Fascia? Most people might say; what the heck is fascia!?! We all have read or learned about muscle tissue or fibers or bundles, but fascia…huh?
There are three different forms of this “hero” tissue; Superficial, deep and visceral. Basically superficial is related to the function of the skin. As you may have guessed it's also directly under the skin. Deep is the tissue of the nerves, bones, tradition muscle tissue and blood vessels. A note should be made that this deep tissue is also referred to as epimysium; this wraps the muscle group. This shouldn't be confused with endomysium which is wrapped around each muscle fiber. Visceral fascia is tissue of the body's organs.
Ok Danielle, so why is it important for my body? Fascia, simply put, is the unsung hero of the body. It keeps everything within the body in its right place! It keeps the actual muscle in place and also lets the muscles move independently (pretty awesome stuff huh?). Another important function is the lubrication it provides so muscles can slide or move beside one another. The tissue can also be described as a fluid structure and connects to bone as well. This amazing tissue also has limitations.
If the tissue is dormant or inactive (in regards to stretching) it actually binds together, drastically effecting flexibility. When this happens, the muscles can't move smoothly and will limit range of motion. If the inactive activity of stretching is avoided for long periods of time the tissue can seize up (for lack of a better word). This can cause loss of movement and great discomfort when moving areas where tissue has bind together.
Think of this deep tissue as a honeycomb (commonly referred to as this visual). It holds the muscle groups together with a structure that, when taken care of, is very strong yet flexible. This is where injury prevention comes in.
When the tissue is healthy, flexible and soft (think of a hydrated piece of kale) it can bend or twist and move without much issue. If you take two pieces of kale and bake one in the oven, that same piece of kale becomes a kale chip. Now try to bend that kale chip...it will snap or break. The fascia tissue is the same thing. When healthy it allows free movement, but when not healthy it becomes injured very quickly and with great pain sometimes (depending on where it is). This is a literal translation because the tissue does need to be hydrated well to function in a healthy manner.
Yes drinking more water helps, but if the tissue is greatly damaged and completely dehydrated then it's going to take some time. Kind of like a bridge is out (these bridges are the microvacuoles). You can send all the water you want, but if the bridge is out it the water isn't going to get where it needs to. First the microvacuoles need to be healed then they can carry hydration deeper and heal this fascia.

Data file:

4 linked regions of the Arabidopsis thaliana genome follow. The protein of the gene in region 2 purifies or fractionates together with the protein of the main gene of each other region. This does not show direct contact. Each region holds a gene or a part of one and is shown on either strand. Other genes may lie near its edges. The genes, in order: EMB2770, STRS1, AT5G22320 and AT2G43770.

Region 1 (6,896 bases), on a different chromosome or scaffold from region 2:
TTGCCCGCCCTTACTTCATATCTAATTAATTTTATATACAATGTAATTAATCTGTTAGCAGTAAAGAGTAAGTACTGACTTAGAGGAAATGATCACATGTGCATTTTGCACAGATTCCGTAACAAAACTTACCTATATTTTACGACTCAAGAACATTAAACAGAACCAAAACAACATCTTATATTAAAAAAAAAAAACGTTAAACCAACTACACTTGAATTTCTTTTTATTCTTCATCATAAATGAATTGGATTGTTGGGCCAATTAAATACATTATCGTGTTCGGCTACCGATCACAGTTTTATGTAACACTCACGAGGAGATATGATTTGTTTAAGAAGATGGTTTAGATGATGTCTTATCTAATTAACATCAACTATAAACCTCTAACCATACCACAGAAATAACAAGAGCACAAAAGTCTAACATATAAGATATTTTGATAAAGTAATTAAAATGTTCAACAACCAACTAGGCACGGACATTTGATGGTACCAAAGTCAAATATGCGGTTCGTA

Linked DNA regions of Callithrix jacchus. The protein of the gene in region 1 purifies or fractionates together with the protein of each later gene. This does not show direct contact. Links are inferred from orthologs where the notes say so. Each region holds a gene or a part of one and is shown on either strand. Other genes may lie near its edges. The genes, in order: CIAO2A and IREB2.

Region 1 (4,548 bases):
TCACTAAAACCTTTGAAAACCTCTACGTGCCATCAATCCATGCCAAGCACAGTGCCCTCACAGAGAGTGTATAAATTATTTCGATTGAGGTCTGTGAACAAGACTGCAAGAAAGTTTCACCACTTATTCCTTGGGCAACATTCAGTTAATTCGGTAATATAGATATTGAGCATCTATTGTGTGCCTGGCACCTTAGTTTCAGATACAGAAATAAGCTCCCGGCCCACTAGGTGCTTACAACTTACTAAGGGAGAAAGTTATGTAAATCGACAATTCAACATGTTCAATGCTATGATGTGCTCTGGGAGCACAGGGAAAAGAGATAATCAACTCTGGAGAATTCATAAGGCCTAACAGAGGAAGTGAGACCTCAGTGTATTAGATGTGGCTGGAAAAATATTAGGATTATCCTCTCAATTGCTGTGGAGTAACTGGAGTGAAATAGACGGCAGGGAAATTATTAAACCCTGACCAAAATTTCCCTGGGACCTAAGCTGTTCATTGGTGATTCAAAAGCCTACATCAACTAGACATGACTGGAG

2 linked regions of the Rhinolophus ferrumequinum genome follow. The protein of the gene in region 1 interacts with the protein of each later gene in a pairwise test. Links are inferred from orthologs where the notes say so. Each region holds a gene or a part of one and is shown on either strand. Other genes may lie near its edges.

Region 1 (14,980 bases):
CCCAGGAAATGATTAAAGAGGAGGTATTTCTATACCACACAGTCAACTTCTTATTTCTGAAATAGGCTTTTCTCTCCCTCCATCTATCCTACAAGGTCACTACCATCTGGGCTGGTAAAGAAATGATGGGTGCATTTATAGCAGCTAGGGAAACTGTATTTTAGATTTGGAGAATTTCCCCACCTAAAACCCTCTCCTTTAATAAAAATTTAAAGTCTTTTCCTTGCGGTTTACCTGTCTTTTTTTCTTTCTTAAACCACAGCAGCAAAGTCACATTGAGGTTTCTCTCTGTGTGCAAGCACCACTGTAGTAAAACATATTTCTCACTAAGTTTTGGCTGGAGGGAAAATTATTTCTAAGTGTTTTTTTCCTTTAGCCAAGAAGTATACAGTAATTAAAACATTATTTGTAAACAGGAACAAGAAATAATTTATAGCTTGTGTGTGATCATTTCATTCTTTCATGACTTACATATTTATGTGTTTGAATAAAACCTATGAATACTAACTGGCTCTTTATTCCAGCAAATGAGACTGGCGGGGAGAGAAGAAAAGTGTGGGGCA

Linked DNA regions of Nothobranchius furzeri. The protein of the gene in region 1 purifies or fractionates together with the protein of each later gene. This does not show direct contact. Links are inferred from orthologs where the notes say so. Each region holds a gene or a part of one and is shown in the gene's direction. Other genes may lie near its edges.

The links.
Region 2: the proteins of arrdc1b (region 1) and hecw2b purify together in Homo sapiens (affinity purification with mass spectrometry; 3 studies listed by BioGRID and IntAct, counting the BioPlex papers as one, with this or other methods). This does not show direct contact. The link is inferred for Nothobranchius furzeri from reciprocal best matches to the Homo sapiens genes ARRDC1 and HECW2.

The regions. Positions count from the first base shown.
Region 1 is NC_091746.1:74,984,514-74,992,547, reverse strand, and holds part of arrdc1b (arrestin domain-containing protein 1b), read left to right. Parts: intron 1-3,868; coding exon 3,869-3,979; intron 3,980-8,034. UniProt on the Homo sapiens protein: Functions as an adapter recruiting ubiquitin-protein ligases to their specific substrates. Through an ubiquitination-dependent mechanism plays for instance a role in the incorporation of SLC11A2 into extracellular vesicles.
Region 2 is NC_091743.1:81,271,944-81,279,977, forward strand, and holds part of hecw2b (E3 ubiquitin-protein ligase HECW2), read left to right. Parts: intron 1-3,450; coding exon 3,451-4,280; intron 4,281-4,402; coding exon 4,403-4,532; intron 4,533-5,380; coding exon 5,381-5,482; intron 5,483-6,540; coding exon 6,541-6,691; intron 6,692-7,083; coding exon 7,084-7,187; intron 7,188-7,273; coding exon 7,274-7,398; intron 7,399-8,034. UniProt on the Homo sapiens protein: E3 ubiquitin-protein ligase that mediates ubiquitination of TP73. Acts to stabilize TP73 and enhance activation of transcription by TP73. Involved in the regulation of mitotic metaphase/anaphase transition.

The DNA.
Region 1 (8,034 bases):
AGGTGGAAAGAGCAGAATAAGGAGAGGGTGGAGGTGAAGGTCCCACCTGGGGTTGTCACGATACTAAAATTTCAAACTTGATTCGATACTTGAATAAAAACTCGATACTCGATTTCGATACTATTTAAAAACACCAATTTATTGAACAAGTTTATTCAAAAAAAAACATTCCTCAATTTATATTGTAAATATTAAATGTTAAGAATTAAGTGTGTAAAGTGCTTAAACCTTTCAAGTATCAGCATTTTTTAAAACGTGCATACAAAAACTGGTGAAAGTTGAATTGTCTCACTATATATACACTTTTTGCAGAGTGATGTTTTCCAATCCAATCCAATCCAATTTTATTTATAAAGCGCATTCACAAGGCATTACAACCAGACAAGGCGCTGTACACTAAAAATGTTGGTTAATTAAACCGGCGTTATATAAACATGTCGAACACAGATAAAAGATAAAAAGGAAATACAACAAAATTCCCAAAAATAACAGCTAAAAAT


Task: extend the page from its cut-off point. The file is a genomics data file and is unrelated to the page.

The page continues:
In addition to hydration the tissue needs to be moved in a variety of ways. Simply put, if you are doing the same type of exercise routine or doing it at the same pace or within the same pattern; working in the same planes of the body not only creates poor habits but it starts joint erosion (NOBODY WANTS THIS!!). Doing the same thing also creates a pattern of the tissue dehydrating it at a faster pace.
The entire body is connected...you can't hurt one part without it impacting multiple other parts. The very best way to prevent injuries that take a great deal of time to heal or that lead to other areas of discomfort is keeping the fascia tissue as healthy as possible! If tissue isn't healthy an injury when you a young person can lead to another injury as an older person that is perceived as unrelated. Most people pass this off as "I'm just getting old", but the body is more magnificent than that. It's doesn't have to "get old". Example is how some cultures or physical places on earth have more centurions...not just more, but active with full life and vitality!!! People that work, play and have healthy sex lives. The body doesn't have to "age" as we traditionally know it and the core is this unsung hero of the body- Fascia.
Athletes---if we go on the other end of the spectrum and "quality of life" isn't the main focus but enhanced performance (the natural way) is than again fascia is at the center of the focus. You have to understand that when the tissue is healthy, soft, flexible it also retains an absorption or "spring like" quality. You may be asking why is this important or how does it make a difference? If you have healthy tissue the "rebound" or physics of motion take over. More energy that is reflected will cause less effort by the muscle for the same outcome; the result is more energy because there is significantly less fatigue, the body is working more efficiently! The force generated by impact to the ground is resent through the body by the fascia tissue!
The entire fascia system can be compared to the retina or other complex parts of the body because of the sensory capabilities. It's the largest sensory organ in the human body!!! It's the epicenter of function for the body...all intertwined!